The Nazi weirdo in our street who plotted race campaign in his Hitler pants

Neighbours speak about bizarre behaviour of neo-Nazi Nathan Worrell as he is jailed

Neo-Nazi Nathan Worrell, right, appearing at court and inset after being jailed. His behaviour alarmed neighbours in Scott Close in Grimsby, main picture (Image: GrimsbyLive)

Neo-Nazi Nathan Worrell, right, appearing at court and inset after being jailed. His behaviour alarmed neighbours in Scott Close in Grimsby, main picture (Image: GrimsbyLive)

Neighbours of convicted neo-Nazi Nathan Worrell have described his odd-ball behaviour after he was jailed for a string of offences following an anti-terrorist raid on his home.

Worrell, 46, who was so committed to the far right he wore Hitler Third Reich underwear, was described as a ‘bit of a weirdo’ by those living near the home he had converted into a Nazi-inspired shrine.

Worrell was sentenced on Thursday after a jury found him guilty of eight of the 11 charges he was facing under anti-terror laws.

The CPS described the loner as a committed neo-Nazi with a hatred of people who are not white.

His home in Scott Close, Willows estate, Grimsby, was raided and far-right images of the Nazis, Adolf Hitler and the Ku Klux Klan were discovered.

Shocked neighbours had no-idea of his extremist views but are glad to see the back of him because of his disturbing behaviour.

“I thought he was a bit weird,” one said.

“He used to walk out with his underpants on. He was once reading the meter and I’d walk out and he would be in his pants. Sometimes he’d leave his dressing gown open.

“I wouldn’t have suspected it but he was a bit of a weirdo. I thought maybe he was an exhibitionist.”

Tucked away in the corner of Scott Close on the Willows Estate, a tight-knit street in Grimsby that was described by residents as being quiet and unassuming, Worrell stored Nazi paraphernalia including, flags, stickers and fridge magnets.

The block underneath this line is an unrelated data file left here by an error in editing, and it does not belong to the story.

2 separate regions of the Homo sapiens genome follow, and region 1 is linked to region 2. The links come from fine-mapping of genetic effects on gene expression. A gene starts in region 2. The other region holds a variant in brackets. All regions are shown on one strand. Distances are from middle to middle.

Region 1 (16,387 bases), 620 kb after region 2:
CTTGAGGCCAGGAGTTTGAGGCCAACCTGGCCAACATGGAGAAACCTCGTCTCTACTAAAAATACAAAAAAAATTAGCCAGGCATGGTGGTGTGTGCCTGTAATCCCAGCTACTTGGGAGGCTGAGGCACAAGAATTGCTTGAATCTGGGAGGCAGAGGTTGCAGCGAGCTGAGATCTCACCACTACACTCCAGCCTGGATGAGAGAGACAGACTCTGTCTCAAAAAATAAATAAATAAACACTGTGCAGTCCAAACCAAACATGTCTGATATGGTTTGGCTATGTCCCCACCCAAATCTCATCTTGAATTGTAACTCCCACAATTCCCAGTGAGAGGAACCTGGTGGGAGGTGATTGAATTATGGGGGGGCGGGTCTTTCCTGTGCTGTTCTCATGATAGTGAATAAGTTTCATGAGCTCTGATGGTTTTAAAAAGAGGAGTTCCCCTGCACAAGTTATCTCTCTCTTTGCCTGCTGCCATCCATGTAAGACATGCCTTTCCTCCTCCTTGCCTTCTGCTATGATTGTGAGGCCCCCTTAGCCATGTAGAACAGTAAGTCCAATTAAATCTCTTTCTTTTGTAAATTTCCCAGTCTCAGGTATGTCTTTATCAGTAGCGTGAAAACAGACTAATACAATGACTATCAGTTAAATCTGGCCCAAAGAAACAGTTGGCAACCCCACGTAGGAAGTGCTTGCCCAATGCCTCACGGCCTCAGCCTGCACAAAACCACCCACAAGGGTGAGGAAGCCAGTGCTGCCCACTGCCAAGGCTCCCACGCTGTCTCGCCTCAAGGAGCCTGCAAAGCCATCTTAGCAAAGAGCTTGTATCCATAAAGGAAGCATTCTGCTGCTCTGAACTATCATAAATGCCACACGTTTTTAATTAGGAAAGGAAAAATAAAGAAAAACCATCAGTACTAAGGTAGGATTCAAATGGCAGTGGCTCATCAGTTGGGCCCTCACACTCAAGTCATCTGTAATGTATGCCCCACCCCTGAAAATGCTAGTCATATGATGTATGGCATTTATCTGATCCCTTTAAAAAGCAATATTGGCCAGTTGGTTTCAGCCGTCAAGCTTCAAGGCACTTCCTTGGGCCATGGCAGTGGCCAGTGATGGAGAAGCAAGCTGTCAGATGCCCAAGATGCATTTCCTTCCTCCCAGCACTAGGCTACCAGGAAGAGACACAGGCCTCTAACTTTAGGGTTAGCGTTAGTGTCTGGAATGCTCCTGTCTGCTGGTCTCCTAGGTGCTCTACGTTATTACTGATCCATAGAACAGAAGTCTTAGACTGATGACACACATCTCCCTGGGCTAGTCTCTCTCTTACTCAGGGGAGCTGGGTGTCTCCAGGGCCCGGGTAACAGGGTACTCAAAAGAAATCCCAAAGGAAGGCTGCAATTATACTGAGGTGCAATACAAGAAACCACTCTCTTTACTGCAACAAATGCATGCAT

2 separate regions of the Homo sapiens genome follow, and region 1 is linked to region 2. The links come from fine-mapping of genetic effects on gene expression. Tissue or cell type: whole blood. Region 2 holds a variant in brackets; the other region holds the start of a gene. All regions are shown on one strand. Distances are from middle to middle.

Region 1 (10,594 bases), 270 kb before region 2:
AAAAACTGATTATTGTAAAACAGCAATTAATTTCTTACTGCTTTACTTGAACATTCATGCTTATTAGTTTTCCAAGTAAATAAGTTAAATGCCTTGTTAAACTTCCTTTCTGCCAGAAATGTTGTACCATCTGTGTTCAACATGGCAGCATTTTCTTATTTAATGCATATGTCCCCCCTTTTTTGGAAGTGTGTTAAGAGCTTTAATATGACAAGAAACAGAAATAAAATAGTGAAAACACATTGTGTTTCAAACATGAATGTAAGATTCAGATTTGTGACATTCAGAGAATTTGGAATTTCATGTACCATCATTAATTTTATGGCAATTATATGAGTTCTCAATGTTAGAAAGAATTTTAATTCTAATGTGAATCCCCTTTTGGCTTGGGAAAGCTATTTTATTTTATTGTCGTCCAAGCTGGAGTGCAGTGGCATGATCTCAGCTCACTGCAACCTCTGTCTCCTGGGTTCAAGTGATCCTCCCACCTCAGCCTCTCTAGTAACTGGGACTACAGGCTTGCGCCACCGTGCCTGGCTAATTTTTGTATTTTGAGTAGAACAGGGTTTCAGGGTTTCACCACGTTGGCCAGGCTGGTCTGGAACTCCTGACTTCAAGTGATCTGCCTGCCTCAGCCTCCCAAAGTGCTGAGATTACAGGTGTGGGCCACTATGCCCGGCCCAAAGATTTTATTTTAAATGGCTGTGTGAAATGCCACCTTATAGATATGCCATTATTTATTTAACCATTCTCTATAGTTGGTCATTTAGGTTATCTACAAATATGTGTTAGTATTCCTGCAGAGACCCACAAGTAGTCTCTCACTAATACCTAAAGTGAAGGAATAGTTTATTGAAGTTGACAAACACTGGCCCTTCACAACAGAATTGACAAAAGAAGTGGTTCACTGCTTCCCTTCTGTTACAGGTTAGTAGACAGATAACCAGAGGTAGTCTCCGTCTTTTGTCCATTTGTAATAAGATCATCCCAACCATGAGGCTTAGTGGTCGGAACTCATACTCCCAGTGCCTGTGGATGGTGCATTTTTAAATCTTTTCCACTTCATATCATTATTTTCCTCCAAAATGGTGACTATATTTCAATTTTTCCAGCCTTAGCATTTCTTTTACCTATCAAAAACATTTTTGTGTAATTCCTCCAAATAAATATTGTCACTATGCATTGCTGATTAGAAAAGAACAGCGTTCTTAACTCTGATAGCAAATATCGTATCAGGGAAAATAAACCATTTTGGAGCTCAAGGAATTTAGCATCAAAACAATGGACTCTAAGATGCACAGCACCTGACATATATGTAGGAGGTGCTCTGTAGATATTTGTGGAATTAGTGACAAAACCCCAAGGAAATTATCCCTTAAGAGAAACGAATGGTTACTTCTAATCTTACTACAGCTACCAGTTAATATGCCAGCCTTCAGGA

One went as far as saying there’s never any trouble – not so much as a scratch on a car – and was surprised when she heard of his conviction.

“I never really knew he lived there,” she said.

“I was quite shocked when I read it and that he lived near me. He might’ve been quite lonely.

“There’s never any trouble down here, we’re all close and it’s quiet.”

Stickers saying ‘Diversity Is White Genocide’, ‘Multiculturalism Is Genocide’, ‘White Power Combat 18 in the Area’, and ‘White Pride Combat 18 in the Area’ were displayed around Grimsby in 2017 and 2018. The same images were found in different formats in Worrell’s home where shirts, jumpers and boxer shorts emblazoned with Nazi swastikas and emblems were discovered.

He denied six offences of possessing, publishing or distributing material to stir up racial hatred and five of stirring up racial hatred between 2017 and May last year.

He was convicted after a trial of eight of the offences on majority verdicts of 10 to two in seven of the charges and 11 to one in the other. He was cleared of three matters.

Jenny Hopkins from the CPS said: “Nathan Worrell is a committed neo-Nazi with a hatred of people who are not white.

“From the time he gets up to the time he goes to bed, he surrounds himself with images of Hitler, the SS and the Third Reich.

“The CPS will prosecute right-wing extremists who stir up racial hatred in communities and help keep the public safe.”

Detective Chief Superintendent Martin Snowden, the head of Counter Terrorism Policing North East, added that behaviour like this cannot be tolerated in society and said: “These offences clearly show that Worrell has not learnt or changed his behaviour despite serving a previous prison sentence.

“By obtaining and distributing these hateful messages, Worrell is inciting hatred, potentially threatening public safety and security as well as the stability of the local community.

“We will not tolerate any action which attempts to undermine or divide our communities and will continue to work to counteract the intentions of individuals who seek to do this.”

Judge Paul Watson QC sent Worrell behind bars at Grimsby Crown Court and described him as being someone who was committed to inciting racial hatred, adding that the public would be outraged if he received anything other than a custodial sentence.

“Racial hatred is a sickness in society and those who promote it with abusive or threatening words or behaviour can expect severe punishment,” he said.

“I accept that there is no evidence that any such person did see or take heed of any of this material, no complaint was made about it and there is no evidence that any other person was incited to racial hatred but that was your clear purpose.

“For these offences, individually and cumulatively, only a custodial sentence can be justified.

“The public at large would be justifiably outraged if it were otherwise.”

Grimsby Telegraph

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